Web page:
Women and the Birth of Democracy in Classical Athens - 24-25/03/2016, Tuscaloosa (USA)
The conference will explore the ideology of “female inferiority” as prompted by ancient democratic laws, especially citizenship laws, and as cultivated in Classical literature and beyond. In much the same way that Lycurgus’ legislation changed dramatically the character of Spartan society, Solon’s laws transformed both the political system in Athens and the social position of women. The Homeric epics offer a good baseline for the status and social function of women in pre- or non-democratic systems, in which women’s value was relatively high. After the institution of democracy, however, when citizenship and voting rights were granted only to qualified males, women’s value decreased significantly.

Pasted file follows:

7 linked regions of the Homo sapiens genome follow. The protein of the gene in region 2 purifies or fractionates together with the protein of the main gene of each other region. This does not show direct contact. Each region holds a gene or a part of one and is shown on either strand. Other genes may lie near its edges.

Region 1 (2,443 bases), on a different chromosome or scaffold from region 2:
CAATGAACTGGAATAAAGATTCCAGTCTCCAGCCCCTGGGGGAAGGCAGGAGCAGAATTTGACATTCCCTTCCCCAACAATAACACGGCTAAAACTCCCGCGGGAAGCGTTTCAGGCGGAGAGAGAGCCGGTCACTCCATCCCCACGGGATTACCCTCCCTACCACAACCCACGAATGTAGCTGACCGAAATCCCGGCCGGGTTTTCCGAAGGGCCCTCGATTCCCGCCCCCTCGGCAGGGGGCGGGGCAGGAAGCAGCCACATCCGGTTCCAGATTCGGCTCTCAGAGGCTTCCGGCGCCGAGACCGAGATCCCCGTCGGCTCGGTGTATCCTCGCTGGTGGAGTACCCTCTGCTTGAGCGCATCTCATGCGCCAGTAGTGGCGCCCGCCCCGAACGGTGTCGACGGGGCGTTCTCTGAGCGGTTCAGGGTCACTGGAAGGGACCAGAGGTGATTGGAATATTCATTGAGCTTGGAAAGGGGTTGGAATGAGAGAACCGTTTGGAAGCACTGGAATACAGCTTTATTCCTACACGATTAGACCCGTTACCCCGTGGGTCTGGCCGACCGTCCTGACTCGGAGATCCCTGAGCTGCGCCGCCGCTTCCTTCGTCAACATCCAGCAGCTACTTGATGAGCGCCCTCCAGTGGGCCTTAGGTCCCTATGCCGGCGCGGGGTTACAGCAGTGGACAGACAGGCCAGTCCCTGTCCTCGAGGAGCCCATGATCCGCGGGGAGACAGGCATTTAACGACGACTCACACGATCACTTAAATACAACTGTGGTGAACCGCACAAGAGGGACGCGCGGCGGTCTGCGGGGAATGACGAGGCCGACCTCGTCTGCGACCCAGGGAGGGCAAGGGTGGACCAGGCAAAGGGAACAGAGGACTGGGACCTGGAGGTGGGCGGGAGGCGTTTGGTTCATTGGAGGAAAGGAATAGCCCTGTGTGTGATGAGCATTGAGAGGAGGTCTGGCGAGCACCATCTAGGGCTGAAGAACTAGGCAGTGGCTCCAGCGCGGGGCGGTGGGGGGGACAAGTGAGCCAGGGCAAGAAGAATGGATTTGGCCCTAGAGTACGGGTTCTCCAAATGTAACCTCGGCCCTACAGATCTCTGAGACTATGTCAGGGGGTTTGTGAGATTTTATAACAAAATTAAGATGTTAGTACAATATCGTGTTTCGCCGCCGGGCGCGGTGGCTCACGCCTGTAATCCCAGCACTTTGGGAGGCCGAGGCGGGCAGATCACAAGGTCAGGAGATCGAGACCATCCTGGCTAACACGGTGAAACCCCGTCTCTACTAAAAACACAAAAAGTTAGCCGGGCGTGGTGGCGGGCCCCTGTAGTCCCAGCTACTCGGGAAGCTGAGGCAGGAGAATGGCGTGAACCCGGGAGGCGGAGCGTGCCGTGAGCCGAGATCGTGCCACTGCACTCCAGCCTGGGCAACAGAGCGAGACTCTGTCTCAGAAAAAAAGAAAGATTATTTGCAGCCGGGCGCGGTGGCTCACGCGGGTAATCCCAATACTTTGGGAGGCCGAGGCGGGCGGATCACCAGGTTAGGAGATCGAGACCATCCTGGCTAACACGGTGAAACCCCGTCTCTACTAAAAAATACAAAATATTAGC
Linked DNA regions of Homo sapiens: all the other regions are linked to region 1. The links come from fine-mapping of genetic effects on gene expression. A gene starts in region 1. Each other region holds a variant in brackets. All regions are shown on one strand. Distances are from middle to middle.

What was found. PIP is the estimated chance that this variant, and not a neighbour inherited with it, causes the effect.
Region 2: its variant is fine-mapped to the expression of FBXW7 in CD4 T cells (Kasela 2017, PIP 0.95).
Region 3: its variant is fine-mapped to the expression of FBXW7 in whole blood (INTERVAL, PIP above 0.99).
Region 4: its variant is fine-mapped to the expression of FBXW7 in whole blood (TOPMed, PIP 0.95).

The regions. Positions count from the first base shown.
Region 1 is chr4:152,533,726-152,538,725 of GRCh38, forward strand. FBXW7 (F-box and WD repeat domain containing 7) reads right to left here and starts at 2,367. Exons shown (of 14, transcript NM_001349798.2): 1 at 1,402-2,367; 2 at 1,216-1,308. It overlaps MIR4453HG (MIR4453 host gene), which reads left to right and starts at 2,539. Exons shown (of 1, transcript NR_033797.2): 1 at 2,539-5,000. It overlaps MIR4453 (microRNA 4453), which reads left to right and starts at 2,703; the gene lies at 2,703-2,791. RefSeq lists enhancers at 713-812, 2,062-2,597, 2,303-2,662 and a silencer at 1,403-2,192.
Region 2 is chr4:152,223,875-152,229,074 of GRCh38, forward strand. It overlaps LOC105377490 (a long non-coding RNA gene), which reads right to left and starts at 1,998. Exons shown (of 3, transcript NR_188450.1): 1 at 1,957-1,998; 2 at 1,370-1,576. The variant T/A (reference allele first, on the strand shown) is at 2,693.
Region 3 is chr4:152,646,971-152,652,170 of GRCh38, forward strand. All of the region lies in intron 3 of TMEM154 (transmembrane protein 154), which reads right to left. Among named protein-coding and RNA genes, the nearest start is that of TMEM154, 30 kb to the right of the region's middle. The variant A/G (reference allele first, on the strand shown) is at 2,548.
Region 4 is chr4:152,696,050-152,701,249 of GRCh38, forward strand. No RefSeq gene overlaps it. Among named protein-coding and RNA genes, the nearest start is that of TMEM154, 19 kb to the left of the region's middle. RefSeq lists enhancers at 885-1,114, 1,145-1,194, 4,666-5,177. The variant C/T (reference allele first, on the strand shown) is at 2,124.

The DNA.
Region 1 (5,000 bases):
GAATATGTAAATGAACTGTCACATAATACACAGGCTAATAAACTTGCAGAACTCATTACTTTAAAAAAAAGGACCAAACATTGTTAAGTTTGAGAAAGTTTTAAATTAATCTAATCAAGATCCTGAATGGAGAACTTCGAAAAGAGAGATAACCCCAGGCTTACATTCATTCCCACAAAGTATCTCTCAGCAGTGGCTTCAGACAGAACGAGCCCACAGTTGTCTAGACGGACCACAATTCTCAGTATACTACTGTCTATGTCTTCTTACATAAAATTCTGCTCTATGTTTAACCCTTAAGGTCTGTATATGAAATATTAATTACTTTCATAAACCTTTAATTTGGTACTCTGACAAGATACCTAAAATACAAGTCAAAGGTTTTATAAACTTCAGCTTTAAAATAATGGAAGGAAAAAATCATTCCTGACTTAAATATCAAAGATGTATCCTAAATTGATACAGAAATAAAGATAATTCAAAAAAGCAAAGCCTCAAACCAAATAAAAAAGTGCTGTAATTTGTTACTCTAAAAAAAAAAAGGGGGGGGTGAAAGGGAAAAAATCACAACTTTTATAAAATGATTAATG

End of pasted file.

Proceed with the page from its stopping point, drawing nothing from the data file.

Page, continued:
LUGAR/LOCATION/LUOGO: B.B. Comer Hall , campus of The University of Alabama (Tuscaloosa, USA)
ORGANIZADOR/ORGANIZER/ORGANIZZATORE: Dr. Tatiana Tsakiropoulou-Summers (University of Alabama)